Eating with Lap-band surgery - three steps:
First Step: personal accountability - weight is what I eat, not something imposed by an outside force
Second Step: if you want to manage it, you have got to measure it. Not only the calories, but knowing the serving size.
Third Step: Finding out what works with the Lap-band and what doesn’t work with the band.
Certain foods keep you satisfied for a long time. That is, you can eat them and not really feel hungry for a long time. Those foods “stick” with you, they don’t leave you hungry. Certain foods, or certain ways to prepare foods, will not stick with you. You will eat them and you will feel hungry again in a short period of time. Then there are those foods that you will eat that will really stick, I mean they will get “caught up” in the Lap-band, and there are two outcomes — they will come back out through your mouth or they will pass.
Lets talk about the sticky foods first. These are foods that stick in a bad way, that is, they get stuck in the Lap-band. These are foods you will either learn to avoid, or you will have some bad experiences.
Top Foods that get stuck in the Lap-band:
Breads • Pastas • Sticky rice • Rubbery eggs • Chicken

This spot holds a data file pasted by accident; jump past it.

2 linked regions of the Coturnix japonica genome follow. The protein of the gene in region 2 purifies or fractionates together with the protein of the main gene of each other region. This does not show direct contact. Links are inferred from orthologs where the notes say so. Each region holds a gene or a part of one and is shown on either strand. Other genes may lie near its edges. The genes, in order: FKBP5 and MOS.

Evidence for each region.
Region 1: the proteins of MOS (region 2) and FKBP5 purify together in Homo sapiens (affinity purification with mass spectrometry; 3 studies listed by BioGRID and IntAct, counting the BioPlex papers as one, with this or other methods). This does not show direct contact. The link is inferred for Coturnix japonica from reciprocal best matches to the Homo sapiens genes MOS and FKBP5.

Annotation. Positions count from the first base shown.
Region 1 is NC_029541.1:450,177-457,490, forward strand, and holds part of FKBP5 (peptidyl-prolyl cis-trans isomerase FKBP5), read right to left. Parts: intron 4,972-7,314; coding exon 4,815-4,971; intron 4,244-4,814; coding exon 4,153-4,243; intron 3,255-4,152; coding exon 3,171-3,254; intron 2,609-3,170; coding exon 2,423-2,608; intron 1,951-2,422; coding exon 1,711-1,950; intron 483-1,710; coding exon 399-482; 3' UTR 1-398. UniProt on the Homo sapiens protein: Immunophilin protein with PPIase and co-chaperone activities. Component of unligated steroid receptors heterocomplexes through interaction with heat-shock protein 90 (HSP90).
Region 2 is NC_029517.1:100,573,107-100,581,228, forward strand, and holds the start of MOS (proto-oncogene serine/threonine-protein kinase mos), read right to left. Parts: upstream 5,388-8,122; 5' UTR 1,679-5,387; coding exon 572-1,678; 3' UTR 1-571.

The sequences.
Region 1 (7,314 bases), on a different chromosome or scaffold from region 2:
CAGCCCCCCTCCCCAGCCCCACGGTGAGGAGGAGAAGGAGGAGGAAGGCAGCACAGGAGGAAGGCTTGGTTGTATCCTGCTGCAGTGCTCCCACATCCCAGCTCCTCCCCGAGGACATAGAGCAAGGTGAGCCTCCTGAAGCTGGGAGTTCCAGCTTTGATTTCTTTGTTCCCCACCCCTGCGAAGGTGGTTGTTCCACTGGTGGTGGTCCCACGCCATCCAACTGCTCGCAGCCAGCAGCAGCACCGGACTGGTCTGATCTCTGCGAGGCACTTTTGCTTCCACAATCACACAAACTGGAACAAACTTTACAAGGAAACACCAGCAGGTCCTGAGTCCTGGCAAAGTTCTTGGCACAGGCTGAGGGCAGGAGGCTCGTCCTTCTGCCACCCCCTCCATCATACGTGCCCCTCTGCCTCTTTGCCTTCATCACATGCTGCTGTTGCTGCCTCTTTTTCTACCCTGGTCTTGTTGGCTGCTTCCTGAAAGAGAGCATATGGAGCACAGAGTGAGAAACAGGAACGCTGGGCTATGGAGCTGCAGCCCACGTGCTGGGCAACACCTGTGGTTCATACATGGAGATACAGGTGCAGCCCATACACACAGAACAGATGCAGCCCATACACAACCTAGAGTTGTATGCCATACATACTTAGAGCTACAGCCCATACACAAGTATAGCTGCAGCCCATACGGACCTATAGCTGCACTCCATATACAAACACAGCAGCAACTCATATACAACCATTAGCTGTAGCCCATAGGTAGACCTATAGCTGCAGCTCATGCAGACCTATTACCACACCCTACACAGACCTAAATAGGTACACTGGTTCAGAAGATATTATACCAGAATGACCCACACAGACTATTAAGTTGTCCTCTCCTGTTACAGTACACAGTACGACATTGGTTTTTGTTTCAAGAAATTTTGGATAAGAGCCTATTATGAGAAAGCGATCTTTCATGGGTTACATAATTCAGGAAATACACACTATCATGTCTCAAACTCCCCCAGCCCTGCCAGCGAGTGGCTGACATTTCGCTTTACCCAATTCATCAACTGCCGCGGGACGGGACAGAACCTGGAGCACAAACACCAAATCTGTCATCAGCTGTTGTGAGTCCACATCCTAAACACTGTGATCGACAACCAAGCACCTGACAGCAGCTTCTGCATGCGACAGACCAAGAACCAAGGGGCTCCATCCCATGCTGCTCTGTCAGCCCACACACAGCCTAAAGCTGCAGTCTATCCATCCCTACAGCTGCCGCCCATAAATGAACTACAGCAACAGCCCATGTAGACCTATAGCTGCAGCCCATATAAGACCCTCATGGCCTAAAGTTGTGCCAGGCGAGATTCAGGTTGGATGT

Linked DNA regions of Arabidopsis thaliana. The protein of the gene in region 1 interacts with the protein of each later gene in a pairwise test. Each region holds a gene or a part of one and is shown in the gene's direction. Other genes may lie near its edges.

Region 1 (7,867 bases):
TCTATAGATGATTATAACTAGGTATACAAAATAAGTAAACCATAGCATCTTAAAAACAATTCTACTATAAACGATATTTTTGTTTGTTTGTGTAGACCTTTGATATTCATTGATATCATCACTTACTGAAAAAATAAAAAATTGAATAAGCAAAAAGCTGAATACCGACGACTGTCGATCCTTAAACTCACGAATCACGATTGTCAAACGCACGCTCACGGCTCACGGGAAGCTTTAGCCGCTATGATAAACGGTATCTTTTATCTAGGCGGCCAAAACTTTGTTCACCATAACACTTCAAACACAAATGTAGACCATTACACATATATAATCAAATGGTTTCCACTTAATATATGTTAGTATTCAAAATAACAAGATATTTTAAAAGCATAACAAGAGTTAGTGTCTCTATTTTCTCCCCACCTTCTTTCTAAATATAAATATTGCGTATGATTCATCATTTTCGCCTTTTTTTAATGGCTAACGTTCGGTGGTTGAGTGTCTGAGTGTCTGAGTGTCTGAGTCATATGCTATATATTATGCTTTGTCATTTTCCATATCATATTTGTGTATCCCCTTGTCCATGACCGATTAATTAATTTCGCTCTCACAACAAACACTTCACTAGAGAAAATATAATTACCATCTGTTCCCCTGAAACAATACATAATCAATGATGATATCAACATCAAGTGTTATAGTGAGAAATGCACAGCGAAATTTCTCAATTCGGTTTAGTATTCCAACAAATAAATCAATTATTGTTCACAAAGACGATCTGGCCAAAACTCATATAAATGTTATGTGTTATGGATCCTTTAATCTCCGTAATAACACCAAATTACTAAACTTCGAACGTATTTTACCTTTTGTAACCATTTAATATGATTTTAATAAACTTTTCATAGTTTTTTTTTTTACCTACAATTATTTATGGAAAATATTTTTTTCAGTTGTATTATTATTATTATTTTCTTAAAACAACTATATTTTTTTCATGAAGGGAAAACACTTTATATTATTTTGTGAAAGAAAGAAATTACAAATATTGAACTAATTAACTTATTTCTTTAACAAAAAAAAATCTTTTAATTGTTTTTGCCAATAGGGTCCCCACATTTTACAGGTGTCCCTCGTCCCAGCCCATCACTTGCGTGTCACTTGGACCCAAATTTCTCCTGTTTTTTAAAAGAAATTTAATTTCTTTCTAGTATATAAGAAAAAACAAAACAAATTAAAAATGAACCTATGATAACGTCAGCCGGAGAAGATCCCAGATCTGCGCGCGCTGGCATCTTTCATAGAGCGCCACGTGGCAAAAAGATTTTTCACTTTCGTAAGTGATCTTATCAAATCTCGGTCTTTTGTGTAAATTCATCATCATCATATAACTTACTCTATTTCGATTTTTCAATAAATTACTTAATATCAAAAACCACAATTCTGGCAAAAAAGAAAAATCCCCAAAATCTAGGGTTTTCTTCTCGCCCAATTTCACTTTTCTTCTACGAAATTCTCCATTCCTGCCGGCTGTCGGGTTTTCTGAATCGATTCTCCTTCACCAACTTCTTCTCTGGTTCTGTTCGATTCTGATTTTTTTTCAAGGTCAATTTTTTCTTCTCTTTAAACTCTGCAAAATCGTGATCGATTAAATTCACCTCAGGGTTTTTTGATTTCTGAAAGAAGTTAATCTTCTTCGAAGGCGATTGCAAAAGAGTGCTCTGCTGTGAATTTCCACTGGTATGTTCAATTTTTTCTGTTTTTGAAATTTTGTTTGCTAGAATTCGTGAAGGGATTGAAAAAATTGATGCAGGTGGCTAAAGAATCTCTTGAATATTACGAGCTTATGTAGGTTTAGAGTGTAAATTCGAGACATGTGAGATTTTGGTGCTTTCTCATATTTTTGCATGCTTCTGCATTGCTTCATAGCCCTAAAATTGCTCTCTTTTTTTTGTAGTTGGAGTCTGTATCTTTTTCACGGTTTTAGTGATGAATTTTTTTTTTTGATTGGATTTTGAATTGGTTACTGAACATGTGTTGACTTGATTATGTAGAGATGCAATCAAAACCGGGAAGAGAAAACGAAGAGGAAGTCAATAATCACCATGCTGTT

Sometimes these foods will pass, but often they will become stuck. Sometimes people try to put things on the foods to make them flow easier down the Lap-band — like butter, fatty dressings, or other vehicles to try and slide these foods down the Lap-band. This overcompensation simply leads to calories added to your daily diet — translated — you become fat.
The last two items on the list can be modified so that they can be consumed. Eggs do not have to be made rubbery — often these are scrambled eggs. You can make scrambled eggs that are not rubbery (see recipes). Lets make another jump here — a portion is one egg, not two eggs, not three eggs, not those silly four-six, or eight egg breakfasts advertised as value — such is not value, such is gluttony.
Chicken is good for Lap-band surgery patients to eat if you....beat it, beat it
Chicken is a meat that is healthy for you, but often it is made where it is too dry, or too tough. When going to holiday meals, in my particular group of friends, chicken is cooked in one manner — so that it is dried out, and one step from being chicken jerky. In fact, I never knew that chicken could be moist — and I eat at a lot of restaurants. Once I discovered that chicken can be tender I was amazed (and I don’t mean those fried strips called chicken tenders, because they are simply another road to fatville). Part of making chicken tender appeals to me a lot — you get a hammer and you beat it. There are some moist chicken recipes in our section, and again, these work well — but lets talk about beating a piece of chicken meat.